Remdesivir, hydroxychloroquine, reduce hospitalization or mortality in COVID-19 patients: WHO | World news

Gilead Sciences Inc’s remdesivir had little or no effect on the length of hospital stay or the likelihood of survival in patients with COVID-19, a World Health Organization clinical trial found.

The first antiviral drugs used to treat COVID-19 were among the drugs recently used by US President Donald Trump to treat coronavirus infections.

The results came from WHO’s “Solidarity” trial, which evaluated the effectiveness of four potential drug therapies, including remdesivir, hydroxychloroquine, anti-HIV drug combination lopinavir/ritonavir, and interferon in 11,266 adult patients in over 30 countries. .

The study showed that the therapy had little or no effect on 28-day mortality or length of stay in patients hospitalized with COVID-19, the WHO said Thursday.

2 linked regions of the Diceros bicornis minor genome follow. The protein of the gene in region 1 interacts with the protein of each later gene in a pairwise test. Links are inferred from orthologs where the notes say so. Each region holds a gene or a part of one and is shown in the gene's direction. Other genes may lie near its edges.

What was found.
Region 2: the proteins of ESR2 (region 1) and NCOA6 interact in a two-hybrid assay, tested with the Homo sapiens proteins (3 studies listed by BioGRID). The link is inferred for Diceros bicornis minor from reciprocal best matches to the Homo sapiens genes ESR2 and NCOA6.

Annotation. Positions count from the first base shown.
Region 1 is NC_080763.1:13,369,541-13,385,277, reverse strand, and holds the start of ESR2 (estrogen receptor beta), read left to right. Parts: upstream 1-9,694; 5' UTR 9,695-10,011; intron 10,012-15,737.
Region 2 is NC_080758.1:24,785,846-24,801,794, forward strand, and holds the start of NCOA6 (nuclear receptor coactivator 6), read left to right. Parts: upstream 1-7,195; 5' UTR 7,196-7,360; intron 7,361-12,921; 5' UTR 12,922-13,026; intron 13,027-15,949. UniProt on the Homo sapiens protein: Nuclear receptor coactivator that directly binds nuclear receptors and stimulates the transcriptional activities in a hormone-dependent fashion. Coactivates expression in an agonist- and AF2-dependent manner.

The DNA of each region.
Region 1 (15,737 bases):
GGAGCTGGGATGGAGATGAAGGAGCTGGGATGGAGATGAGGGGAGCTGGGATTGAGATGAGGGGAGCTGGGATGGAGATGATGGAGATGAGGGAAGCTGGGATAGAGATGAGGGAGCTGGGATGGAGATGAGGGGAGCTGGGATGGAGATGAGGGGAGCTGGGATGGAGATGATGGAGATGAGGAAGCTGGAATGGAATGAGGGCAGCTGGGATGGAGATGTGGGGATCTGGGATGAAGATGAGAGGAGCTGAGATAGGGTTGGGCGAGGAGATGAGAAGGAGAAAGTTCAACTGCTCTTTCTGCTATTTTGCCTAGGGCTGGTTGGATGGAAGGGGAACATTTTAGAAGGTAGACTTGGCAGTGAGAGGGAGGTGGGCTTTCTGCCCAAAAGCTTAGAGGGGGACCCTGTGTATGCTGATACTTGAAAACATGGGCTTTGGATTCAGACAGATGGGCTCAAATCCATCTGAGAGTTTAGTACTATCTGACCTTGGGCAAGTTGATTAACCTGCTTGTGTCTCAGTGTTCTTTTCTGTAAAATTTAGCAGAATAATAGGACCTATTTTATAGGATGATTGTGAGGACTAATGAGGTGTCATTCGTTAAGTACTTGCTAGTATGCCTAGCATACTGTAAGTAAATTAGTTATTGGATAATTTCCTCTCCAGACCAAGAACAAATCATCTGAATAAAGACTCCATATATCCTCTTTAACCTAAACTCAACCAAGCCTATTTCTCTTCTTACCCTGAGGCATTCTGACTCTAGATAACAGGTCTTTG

The test results have not yet been reviewed and have been uploaded to the pre-print server medRxiv.

Earlier this month, data from a U.S. study of Gilead’s remdesivir found a 5-day reduction in COVID-19 recovery time compared to patients receiving placebo in a trial of 1,062 patients.

“Emerging (WHO) data appear to be inconsistent with stronger evidence from multiple randomized controlled studies published in peer-reviewed journals verifying the clinical benefits of remdesivir,” Gilead told Reuters.

“We are concerned that the data in this open-label global trial has not undergone the rigorous reviews necessary to allow constructive scientific discussion, especially given the limitations of trial design.”

WHO chief scientist Soumya Swaminathan said Wednesday that hydroxychloroquine and lopinavir/ritonavir were stopped in June after they were found to be ineffective during the study, but other experiments continued in more than 500 hospitals and 30 countries.

“We are looking at the next steps,” said Swaminathan. We’re looking at monoclonal antibodies, we’re looking at immunomodulators and new antiviral drugs that have been developed over the past few months.”

Remdesivir received an emergency use permit from the U.S. Food and Drug Administration on May 1st and has since been licensed for use in several countries.

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